Mike London: ACC Teleconference

Mike London: ACC Teleconference

Head coach, Mike London talks Daquan Romero, Ball State, and more.

Below is the full transcript of Virginia head coach, Mike London's ACC teleconference.

Q. Mike, how does your scouting for a team like Ball State differ from a conference team or is it pretty much the same because of all the TV out there?

COACH LONDON: It's pretty much the same. When you scout an opponent, when you're evaluating an opponent, previous staff members that have coached against that team in the past, against the different coordinators, you try to gather as much information as possible.

The fact that a couple of the last two have been on TV for them, you have a chance to listen to the commentators and different things. It's basically what we've known about them, who we've known that's coached against them, the film we already get on them, and sometimes you add TV coverage, you go back and listen to some of the things that are said and shared.

Q. Monday you threw open the competition at wide receiver and center. Are you any closer to identifying starters for Saturday?

COACH LONDON: I believe we had a very spirited practice Tuesday and today. Quite sure that we'll have one tomorrow. It's one of those things you create competition at spots, the sense of urgency is given to some people. Sometimes you rise to the challenge or other people rise above your challenge.

I would say to solidify that would go into tomorrow as practice. It's been very spirited and competitive. But you will definitely see some of the names we talked about having an opportunity to go into the game and play.

Q. Oregon is coming to Colorado this weekend. From your perspective, at least theoretically, what makes the most sense in trying to slow Oregon's offense down?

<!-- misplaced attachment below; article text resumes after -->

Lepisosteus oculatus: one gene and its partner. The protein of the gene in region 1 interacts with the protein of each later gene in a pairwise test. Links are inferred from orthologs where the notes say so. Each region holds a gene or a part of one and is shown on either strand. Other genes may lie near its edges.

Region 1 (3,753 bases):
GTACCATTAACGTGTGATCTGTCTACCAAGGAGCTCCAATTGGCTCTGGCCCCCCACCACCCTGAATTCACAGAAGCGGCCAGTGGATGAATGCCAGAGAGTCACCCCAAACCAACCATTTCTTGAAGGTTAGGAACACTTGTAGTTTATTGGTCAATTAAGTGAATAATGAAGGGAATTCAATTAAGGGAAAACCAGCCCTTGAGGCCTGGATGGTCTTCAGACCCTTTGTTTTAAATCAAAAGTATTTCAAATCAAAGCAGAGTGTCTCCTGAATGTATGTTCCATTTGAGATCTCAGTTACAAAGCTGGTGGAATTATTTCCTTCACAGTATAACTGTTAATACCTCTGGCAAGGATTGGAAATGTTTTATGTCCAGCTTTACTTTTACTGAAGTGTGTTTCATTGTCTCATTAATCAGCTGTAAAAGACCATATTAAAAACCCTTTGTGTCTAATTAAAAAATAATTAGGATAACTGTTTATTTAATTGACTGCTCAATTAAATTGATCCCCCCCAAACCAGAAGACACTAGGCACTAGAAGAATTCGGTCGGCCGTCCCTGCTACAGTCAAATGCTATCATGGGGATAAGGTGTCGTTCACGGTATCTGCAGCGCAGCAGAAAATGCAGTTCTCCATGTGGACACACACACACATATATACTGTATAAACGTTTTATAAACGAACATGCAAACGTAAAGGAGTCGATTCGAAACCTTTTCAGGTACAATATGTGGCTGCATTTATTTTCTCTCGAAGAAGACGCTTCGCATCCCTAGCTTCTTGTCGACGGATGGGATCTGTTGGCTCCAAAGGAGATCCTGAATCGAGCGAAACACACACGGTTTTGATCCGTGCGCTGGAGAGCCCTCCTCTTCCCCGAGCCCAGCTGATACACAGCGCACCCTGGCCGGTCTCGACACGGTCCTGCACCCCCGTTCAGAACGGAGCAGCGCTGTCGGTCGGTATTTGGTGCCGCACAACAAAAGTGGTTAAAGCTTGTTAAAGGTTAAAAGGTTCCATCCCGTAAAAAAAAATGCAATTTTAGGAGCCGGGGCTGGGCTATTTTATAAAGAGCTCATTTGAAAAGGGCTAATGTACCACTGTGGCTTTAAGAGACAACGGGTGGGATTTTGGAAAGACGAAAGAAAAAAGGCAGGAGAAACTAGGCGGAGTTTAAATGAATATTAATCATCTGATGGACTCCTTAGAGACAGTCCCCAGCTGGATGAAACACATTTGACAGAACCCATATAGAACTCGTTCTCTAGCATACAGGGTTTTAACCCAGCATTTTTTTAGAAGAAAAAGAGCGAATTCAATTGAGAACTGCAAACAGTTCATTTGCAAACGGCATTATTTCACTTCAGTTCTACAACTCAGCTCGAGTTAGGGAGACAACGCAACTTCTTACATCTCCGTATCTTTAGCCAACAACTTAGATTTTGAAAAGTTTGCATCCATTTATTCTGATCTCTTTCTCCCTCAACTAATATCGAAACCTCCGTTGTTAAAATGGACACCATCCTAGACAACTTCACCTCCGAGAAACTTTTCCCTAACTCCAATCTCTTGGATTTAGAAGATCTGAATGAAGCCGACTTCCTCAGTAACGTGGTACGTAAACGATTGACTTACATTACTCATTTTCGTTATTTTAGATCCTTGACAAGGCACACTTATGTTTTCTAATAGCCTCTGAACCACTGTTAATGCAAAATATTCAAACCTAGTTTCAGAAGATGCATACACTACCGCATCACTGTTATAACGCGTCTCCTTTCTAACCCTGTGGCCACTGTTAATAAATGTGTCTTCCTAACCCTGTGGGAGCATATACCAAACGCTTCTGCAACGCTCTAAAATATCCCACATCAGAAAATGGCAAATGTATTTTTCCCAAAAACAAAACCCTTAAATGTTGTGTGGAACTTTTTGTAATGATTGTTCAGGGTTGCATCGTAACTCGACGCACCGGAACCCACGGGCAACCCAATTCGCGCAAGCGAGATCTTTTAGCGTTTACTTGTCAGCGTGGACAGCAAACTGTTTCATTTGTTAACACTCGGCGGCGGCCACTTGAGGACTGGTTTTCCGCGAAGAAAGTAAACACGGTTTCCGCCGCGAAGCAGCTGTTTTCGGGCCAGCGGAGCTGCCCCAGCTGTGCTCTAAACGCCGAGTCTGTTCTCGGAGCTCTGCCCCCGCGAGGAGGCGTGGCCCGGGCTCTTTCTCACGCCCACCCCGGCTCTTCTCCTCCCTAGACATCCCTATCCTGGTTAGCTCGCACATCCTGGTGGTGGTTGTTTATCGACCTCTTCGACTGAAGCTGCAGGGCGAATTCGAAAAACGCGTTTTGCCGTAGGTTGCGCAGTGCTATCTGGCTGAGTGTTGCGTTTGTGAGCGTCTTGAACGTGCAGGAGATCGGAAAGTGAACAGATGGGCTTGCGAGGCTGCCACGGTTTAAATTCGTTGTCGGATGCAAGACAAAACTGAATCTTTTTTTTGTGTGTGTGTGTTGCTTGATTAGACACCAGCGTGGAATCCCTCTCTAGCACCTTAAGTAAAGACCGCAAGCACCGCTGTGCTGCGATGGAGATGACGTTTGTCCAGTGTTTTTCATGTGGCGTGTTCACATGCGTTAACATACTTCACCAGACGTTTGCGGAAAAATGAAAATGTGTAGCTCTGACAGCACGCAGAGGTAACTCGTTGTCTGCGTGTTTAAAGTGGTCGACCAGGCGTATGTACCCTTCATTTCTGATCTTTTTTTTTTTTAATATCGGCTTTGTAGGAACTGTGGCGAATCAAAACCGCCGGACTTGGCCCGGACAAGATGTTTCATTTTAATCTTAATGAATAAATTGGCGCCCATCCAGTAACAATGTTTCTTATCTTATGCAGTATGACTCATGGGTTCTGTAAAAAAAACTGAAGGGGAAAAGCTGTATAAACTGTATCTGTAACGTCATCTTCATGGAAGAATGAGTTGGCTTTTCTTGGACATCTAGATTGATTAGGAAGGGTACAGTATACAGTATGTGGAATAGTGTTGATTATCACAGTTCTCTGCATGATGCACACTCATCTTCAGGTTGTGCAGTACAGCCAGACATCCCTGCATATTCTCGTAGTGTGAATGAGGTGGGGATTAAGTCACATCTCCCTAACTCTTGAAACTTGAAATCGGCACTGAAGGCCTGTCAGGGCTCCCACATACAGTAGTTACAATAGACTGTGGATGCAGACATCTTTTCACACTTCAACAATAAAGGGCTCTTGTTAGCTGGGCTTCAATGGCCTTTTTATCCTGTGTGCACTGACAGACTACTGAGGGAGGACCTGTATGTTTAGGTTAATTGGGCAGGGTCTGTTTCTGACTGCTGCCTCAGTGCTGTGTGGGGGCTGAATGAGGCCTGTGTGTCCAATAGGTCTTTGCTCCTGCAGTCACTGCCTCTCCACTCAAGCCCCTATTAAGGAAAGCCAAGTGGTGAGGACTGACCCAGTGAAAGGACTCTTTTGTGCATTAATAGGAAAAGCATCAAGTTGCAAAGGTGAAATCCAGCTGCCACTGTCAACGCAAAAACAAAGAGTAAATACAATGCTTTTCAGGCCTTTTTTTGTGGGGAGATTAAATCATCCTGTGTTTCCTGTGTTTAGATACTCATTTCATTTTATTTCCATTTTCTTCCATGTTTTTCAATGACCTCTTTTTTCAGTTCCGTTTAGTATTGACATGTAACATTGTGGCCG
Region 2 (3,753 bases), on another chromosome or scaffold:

COACH LONDON: To be honest with you, I'm trying to slow Ball State's offense down since we play them next. We did have the chance to play Oregon. Very explosive team. It's not a matter of you slowing them down because they have a system that's worked well for them. It's more of a matter of when you have the ball yourself, how you control the clock, understanding they're going to get their plays.

Again, Oregon is a very good football team that has a system that it's employed over the last several years, has recruited players in that system that have succeeded in it. I don't know if there's a way to slow them down. You look at the teams that played against them, they haven't slowed them down as well.

Q. Mike, I want to ask you about a play in a Pitt game. Quarterback was running, came to a sliding stop. A player came in and hit him. The replay seemed to show he hit him with the helmet. Pitt sent the play to the league office. Wondering if you know of any repercussions?